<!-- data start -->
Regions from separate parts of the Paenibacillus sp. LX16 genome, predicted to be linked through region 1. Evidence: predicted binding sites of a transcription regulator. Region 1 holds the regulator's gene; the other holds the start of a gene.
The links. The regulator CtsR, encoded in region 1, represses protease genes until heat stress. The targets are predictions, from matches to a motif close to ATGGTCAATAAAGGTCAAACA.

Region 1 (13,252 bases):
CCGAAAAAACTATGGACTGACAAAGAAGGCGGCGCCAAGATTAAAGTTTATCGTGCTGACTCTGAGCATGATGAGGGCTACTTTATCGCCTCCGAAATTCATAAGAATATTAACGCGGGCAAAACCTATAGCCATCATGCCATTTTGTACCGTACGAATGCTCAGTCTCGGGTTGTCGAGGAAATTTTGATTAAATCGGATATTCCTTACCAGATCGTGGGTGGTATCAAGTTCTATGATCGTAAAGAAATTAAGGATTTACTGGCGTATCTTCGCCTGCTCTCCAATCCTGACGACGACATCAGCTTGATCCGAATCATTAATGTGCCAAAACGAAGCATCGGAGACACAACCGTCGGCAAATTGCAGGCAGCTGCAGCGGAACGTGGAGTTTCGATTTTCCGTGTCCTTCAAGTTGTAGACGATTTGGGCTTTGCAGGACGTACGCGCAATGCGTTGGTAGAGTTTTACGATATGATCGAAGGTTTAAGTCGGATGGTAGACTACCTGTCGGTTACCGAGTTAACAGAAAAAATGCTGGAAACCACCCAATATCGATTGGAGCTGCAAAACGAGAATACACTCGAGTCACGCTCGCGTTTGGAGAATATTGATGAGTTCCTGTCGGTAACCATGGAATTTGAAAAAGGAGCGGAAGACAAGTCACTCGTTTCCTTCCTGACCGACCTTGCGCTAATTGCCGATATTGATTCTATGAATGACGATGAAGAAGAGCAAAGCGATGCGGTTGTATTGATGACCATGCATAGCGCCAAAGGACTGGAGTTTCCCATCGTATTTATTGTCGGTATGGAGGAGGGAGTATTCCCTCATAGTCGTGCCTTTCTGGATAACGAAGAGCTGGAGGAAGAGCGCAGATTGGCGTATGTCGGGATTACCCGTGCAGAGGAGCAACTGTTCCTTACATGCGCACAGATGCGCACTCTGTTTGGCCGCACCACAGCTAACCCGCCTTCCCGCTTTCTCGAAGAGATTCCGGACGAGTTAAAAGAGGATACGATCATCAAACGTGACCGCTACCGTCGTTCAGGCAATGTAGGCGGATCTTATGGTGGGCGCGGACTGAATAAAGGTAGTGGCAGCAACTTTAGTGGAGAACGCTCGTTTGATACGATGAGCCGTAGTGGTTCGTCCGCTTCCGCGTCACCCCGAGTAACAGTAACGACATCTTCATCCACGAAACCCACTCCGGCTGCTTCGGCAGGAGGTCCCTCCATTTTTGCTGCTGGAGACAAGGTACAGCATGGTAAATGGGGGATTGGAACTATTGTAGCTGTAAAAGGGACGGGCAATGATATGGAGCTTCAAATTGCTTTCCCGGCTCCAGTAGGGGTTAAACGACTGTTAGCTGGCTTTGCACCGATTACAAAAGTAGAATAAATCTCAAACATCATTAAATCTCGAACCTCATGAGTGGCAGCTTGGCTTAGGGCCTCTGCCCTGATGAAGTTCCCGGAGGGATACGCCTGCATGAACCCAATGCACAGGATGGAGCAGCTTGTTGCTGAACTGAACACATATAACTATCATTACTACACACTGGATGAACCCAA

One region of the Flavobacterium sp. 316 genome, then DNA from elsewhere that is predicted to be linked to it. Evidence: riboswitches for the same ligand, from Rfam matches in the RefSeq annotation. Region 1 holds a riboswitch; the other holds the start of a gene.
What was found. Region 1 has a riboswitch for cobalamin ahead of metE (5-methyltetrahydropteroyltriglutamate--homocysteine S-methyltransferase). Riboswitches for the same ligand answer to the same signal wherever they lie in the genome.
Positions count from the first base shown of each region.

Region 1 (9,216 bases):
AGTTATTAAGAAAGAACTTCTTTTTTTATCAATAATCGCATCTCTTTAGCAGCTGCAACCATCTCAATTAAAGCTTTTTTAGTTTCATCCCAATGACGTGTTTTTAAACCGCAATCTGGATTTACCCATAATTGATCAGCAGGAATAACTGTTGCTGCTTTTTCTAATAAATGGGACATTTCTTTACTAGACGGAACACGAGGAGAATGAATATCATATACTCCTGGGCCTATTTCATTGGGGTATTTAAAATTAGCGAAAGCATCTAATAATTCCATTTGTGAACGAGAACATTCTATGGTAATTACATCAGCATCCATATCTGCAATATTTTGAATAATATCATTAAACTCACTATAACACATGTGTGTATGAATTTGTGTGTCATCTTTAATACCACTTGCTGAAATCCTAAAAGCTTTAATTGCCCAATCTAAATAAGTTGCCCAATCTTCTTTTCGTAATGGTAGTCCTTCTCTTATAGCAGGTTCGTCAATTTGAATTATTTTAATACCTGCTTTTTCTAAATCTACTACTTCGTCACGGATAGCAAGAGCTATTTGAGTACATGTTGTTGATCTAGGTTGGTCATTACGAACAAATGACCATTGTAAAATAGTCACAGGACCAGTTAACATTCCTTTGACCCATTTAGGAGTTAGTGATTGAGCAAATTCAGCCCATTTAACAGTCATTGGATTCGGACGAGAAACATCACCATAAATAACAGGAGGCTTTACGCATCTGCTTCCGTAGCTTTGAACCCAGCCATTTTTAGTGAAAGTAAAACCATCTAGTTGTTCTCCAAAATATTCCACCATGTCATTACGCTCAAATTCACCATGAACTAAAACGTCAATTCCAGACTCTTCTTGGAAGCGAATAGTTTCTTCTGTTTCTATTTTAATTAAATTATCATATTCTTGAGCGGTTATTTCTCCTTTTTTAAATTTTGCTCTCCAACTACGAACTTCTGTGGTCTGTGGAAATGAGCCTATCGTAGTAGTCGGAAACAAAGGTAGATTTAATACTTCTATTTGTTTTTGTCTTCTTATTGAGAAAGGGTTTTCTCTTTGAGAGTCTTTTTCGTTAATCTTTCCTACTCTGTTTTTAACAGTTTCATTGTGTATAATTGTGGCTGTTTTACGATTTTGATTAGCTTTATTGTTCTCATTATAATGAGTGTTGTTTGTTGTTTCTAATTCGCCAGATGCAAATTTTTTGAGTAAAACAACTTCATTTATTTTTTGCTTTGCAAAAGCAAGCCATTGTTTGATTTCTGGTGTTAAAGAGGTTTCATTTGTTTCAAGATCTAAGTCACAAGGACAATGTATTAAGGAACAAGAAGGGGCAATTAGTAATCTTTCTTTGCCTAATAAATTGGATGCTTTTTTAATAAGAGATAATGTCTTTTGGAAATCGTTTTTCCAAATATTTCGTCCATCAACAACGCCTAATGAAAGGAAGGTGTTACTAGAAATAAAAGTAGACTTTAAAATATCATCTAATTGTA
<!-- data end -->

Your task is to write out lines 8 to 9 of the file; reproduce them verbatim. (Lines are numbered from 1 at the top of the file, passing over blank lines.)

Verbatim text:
Region 1 (9,216 bases):
AGTTATTAAGAAAGAACTTCTTTTTTTATCAATAATCGCATCTCTTTAGCAGCTGCAACCATCTCAATTAAAGCTTTTTTAGTTTCATCCCAATGACGTGTTTTTAAACCGCAATCTGGATTTACCCATAATTGATCAGCAGGAATAACTGTTGCTGCTTTTTCTAATAAATGGGACATTTCTTTACTAGACGGAACACGAGGAGAATGAATATCATATACTCCTGGGCCTATTTCATTGGGGTATTTAAAATTAGCGAAAGCATCTAATAATTCCATTTGTGAACGAGAACATTCTATGGTAATTACATCAGCATCCATATCTGCAATATTTTGAATAATATCATTAAACTCACTATAACACATGTGTGTATGAATTTGTGTGTCATCTTTAATACCACTTGCTGAAATCCTAAAAGCTTTAATTGCCCAATCTAAATAAGTTGCCCAATCTTCTTTTCGTAATGGTAGTCCTTCTCTTATAGCAGGTTCGTCAATTTGAATTATTTTAATACCTGCTTTTTCTAAATCTACTACTTCGTCACGGATAGCAAGAGCTATTTGAGTACATGTTGTTGATCTAGGTTGGTCATTACGAACAAATGACCATTGTAAAATAGTCACAGGACCAGTTAACATTCCTTTGACCCATTTAGGAGTTAGTGATTGAGCAAATTCAGCCCATTTAACAGTCATTGGATTCGGACGAGAAACATCACCATAAATAACAGGAGGCTTTACGCATCTGCTTCCGTAGCTTTGAACCCAGCCATTTTTAGTGAAAGTAAAACCATCTAGTTGTTCTCCAAAATATTCCACCATGTCATTACGCTCAAATTCACCATGAACTAAAACGTCAATTCCAGACTCTTCTTGGAAGCGAATAGTTTCTTCTGTTTCTATTTTAATTAAATTATCATATTCTTGAGCGGTTATTTCTCCTTTTTTAAATTTTGCTCTCCAACTACGAACTTCTGTGGTCTGTGGAAATGAGCCTATCGTAGTAGTCGGAAACAAAGGTAGATTTAATACTTCTATTTGTTTTTGTCTTCTTATTGAGAAAGGGTTTTCTCTTTGAGAGTCTTTTTCGTTAATCTTTCCTACTCTGTTTTTAACAGTTTCATTGTGTATAATTGTGGCTGTTTTACGATTTTGATTAGCTTTATTGTTCTCATTATAATGAGTGTTGTTTGTTGTTTCTAATTCGCCAGATGCAAATTTTTTGAGTAAAACAACTTCATTTATTTTTTGCTTTGCAAAAGCAAGCCATTGTTTGATTTCTGGTGTTAAAGAGGTTTCATTTGTTTCAAGATCTAAGTCACAAGGACAATGTATTAAGGAACAAGAAGGGGCAATTAGTAATCTTTCTTTGCCTAATAAATTGGATGCTTTTTTAATAAGAGATAATGTCTTTTGGAAATCGTTTTTCCAAATATTTCGTCCATCAACAACGCCTAATGAAAGGAAGGTGTTACTAGAAATAAAAGTAGACTTTAAAATATCATCTAATTGTA